by Dee Gill, Y Charts
Congratulations to those lucky investors who saw their very own portfolio stocks on one of those Top Performers of 2011 lists. Now might be a great time to get rid of them. For if the curse of the winners plays out next year as it did in 2011, the also-rans will make better investments going forward.
The problem with A-listers is that they tend to look rather expensive when market conditions are less than ideal, like when Europe is swimming in debt and Congress can’t get its act together. Investors worried that stocks generally will fall often take profits, and where better to start than with the shares that just had a great run?These sorts of issues led most of last year’s Top 10 Performers to lose 20% or more in value during 2011. Only two of the top 10 S&P performers of 2010 are up this year. The rest sank. Here’s a sample.
It’s a similar story with last year’s top Fortune 500 stocks. Five of the eight that doubled in value in 2010 were way down in 2011.
It’s true that a couple of last year’s winners did do well this year too. Chipotle Mexican Grill (CMG), up 141% in 2010, gained 42% this year. And if 2012 turns out to be a rip-roaring market after all, those big gainers of 2011 can keep on gaining. But with today’s uncertainty, perhaps a better hunting ground for 2012 investing is the B-list. Those would be companies that did well for investors this year, but not alarmingly so. Here’s a look at a few less-than-top stocks that still made investors proud.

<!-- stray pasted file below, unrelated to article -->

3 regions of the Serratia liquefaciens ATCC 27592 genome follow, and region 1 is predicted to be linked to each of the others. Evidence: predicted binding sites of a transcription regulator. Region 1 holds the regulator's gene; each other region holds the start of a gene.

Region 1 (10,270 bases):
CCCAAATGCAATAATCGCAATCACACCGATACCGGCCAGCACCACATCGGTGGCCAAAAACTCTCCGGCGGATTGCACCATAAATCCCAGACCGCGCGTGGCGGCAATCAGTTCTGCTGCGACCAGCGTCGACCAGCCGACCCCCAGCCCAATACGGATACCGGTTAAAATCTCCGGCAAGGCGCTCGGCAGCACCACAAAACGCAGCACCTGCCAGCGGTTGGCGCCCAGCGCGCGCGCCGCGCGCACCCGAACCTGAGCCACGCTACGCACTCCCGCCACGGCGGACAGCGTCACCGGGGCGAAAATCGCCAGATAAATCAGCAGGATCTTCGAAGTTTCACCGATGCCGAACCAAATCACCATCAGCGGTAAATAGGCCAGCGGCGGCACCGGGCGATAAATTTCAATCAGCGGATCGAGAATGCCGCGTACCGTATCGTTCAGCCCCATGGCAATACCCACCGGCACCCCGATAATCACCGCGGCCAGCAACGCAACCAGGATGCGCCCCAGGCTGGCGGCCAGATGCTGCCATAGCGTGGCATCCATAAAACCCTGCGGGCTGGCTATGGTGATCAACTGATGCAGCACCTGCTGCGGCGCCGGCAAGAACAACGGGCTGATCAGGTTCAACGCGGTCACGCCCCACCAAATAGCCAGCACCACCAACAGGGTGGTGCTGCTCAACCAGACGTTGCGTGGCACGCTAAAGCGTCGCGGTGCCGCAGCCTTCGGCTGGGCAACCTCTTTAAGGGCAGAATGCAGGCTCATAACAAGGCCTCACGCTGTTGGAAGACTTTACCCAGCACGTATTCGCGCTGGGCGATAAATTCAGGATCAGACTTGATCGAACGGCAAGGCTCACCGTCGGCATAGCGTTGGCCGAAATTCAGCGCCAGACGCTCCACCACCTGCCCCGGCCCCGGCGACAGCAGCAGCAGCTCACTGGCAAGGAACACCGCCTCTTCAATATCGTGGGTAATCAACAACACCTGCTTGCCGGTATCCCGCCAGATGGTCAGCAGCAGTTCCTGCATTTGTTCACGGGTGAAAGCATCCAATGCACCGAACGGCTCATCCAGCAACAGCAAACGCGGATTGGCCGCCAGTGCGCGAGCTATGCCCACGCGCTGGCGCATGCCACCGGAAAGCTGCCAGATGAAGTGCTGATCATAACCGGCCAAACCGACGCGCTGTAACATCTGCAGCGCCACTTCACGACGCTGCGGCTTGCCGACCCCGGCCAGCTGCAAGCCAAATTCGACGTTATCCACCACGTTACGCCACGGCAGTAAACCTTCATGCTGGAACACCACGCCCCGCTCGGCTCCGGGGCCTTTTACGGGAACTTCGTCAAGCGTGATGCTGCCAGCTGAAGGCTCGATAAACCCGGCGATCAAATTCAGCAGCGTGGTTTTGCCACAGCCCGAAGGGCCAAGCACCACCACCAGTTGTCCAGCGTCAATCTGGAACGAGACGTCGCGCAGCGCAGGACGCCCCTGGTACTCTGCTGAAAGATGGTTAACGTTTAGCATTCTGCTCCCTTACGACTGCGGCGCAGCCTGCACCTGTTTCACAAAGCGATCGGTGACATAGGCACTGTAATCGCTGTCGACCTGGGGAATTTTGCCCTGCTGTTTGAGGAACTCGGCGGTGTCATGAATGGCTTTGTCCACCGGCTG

YUM! Brands (YUM)
It turns out there’s not much correlation between the level of European debt hysteria and the sale of cheap junk food. YUM! Brands has seen sales and profits rise as it builds Taco Bells, KFCs and Pizza Huts all over the world.
There are rumblings that a slowdown in China’s economy might slow YUM’s growth a little, but there’s a dividend yielding about 2% that helps allay those worries.
Tyson Foods (TSN)
Everyone knows Tyson as the company that sells raw chicken, but it’s beef and pork sales that have given the company record revenues and big profits lately.
The high feed prices and weak demand that plagued the chicken industry last year seem to be waning. Analysts peg Tyson shares as likely to benefit greatly from that turnaround in 2012.
Old Dominion Freight Line (ODFL)
Old Dominion often gets tagged as the best-run company in the trucking business, and anyone who has invested in this business over the years probably agrees.
Business bounced back in a huge way this year. Moreover, steps taken during the downturn have pushed operating margins to their highest level ever. The company continues to open new service centers with money from operating cash flow.
It’s not common that shares of a $100-billion market cap company, like McDonald’s, with a nearly 3% dividend yield go up some 28% in 12 months, but McDonald’s did it in less than nine. The company has created those gains the old fashioned way, buy opening new stores and revamping old ones.
Growing earnings has kept the share valuation from getting out of hand, and the shares still attract a long list of buy recommendations.
About the Author
Dee Gill is an editor for the YCharts Pro Investor Service which includes professional stock charts, stock ratings and portfolio strategies. YCharts® Pro offers proven stock ratings, data downloads, portfolio strategies and avanced stock screening. Free 14 Day Trial is available.